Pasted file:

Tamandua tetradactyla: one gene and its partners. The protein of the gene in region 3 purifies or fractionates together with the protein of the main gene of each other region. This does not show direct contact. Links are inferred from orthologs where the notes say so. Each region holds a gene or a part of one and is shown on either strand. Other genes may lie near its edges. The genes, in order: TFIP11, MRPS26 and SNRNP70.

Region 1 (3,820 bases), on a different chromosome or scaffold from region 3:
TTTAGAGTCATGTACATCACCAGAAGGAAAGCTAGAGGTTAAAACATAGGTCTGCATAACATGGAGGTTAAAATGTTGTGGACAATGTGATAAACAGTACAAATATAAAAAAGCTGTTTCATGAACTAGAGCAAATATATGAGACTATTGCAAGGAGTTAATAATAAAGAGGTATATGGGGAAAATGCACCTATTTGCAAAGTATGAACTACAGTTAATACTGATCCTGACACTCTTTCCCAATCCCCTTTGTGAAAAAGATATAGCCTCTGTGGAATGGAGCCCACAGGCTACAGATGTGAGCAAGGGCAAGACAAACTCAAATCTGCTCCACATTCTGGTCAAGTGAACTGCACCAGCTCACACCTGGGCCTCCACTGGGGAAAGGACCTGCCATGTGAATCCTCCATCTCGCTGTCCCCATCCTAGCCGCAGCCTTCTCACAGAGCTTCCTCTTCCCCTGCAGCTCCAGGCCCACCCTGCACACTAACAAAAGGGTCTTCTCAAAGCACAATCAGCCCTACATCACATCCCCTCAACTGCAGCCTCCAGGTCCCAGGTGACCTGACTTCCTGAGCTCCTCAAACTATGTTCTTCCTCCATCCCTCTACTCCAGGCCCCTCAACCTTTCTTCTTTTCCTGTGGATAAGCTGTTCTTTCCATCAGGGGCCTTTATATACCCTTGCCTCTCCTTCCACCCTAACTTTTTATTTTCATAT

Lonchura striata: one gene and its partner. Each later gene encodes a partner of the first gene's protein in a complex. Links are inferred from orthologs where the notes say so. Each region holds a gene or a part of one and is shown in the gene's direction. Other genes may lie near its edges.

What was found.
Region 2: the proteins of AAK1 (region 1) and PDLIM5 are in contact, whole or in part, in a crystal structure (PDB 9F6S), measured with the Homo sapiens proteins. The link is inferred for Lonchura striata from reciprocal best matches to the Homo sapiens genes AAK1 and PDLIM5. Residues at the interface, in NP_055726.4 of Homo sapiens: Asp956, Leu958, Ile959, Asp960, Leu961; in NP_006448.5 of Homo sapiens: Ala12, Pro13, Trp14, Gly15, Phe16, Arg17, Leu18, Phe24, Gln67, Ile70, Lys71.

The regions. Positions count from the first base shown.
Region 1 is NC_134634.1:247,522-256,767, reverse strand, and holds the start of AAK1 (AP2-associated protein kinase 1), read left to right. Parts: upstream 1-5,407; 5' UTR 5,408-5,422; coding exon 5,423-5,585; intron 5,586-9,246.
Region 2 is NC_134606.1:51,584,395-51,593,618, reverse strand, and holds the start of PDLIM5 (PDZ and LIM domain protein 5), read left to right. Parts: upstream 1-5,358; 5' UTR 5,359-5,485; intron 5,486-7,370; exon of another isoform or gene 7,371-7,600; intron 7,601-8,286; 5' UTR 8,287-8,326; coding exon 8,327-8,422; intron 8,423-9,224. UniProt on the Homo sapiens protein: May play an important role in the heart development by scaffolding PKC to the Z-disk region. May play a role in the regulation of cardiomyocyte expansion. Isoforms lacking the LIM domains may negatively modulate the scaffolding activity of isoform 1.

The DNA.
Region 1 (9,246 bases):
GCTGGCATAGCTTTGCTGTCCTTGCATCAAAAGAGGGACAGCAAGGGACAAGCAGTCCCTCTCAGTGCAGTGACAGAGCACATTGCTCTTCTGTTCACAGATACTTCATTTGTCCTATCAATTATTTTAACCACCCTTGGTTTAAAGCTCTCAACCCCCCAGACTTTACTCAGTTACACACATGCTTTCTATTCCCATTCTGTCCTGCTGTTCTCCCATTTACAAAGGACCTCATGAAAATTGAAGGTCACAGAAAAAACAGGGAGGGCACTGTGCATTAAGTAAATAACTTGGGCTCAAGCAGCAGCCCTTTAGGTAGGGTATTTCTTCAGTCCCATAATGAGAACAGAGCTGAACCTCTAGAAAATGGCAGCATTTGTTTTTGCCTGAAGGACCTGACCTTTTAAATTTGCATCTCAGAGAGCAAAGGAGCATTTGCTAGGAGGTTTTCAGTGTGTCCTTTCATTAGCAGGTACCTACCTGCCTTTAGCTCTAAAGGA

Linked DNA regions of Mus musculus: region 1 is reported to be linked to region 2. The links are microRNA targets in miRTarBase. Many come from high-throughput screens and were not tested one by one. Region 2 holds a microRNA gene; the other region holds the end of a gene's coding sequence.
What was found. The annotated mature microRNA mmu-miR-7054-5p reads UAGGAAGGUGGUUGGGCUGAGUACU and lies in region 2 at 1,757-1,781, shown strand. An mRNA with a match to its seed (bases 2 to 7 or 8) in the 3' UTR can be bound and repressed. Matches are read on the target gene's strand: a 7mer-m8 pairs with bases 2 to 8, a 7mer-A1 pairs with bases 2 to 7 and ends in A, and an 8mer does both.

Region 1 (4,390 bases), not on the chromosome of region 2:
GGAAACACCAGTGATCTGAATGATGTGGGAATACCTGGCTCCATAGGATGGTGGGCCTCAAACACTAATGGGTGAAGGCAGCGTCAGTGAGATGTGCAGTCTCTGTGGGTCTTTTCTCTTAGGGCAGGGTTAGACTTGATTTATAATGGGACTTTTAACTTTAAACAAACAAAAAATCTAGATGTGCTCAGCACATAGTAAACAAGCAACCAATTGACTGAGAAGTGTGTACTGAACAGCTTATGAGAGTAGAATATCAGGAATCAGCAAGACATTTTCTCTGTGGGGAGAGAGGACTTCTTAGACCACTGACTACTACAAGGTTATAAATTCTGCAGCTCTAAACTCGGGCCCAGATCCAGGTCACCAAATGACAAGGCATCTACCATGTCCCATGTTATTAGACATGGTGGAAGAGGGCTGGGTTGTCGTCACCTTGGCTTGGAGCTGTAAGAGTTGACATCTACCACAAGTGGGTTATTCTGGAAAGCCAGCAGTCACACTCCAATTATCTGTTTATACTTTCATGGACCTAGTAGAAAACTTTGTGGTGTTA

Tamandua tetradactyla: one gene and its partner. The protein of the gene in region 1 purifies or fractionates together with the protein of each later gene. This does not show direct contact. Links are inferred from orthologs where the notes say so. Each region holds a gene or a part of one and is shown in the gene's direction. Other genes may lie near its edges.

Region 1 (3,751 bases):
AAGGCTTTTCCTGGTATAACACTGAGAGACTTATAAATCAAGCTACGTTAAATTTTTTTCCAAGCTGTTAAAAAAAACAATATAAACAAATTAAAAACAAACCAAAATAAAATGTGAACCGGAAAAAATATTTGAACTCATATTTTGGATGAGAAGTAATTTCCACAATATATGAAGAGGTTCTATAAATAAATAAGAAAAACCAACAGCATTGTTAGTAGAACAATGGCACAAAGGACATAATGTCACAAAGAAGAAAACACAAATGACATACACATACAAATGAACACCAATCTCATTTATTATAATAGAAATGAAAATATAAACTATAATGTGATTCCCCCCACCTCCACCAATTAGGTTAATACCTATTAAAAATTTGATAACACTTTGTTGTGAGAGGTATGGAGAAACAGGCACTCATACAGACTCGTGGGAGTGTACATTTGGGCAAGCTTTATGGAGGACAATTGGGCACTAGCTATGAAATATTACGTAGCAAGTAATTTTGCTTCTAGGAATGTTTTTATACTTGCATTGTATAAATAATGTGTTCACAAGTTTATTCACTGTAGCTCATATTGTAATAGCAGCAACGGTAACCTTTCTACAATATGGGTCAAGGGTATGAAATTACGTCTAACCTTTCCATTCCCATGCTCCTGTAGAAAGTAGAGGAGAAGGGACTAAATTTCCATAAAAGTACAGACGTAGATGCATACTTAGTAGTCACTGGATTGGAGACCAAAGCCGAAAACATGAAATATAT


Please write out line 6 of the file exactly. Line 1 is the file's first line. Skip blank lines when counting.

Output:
Region 2: the proteins of AAK1 (region 1) and PDLIM5 are in contact, whole or in part, in a crystal structure (PDB 9F6S), measured with the Homo sapiens proteins. The link is inferred for Lonchura striata from reciprocal best matches to the Homo sapiens genes AAK1 and PDLIM5. Residues at the interface, in NP_055726.4 of Homo sapiens: Asp956, Leu958, Ile959, Asp960, Leu961; in NP_006448.5 of Homo sapiens: Ala12, Pro13, Trp14, Gly15, Phe16, Arg17, Leu18, Phe24, Gln67, Ile70, Lys71.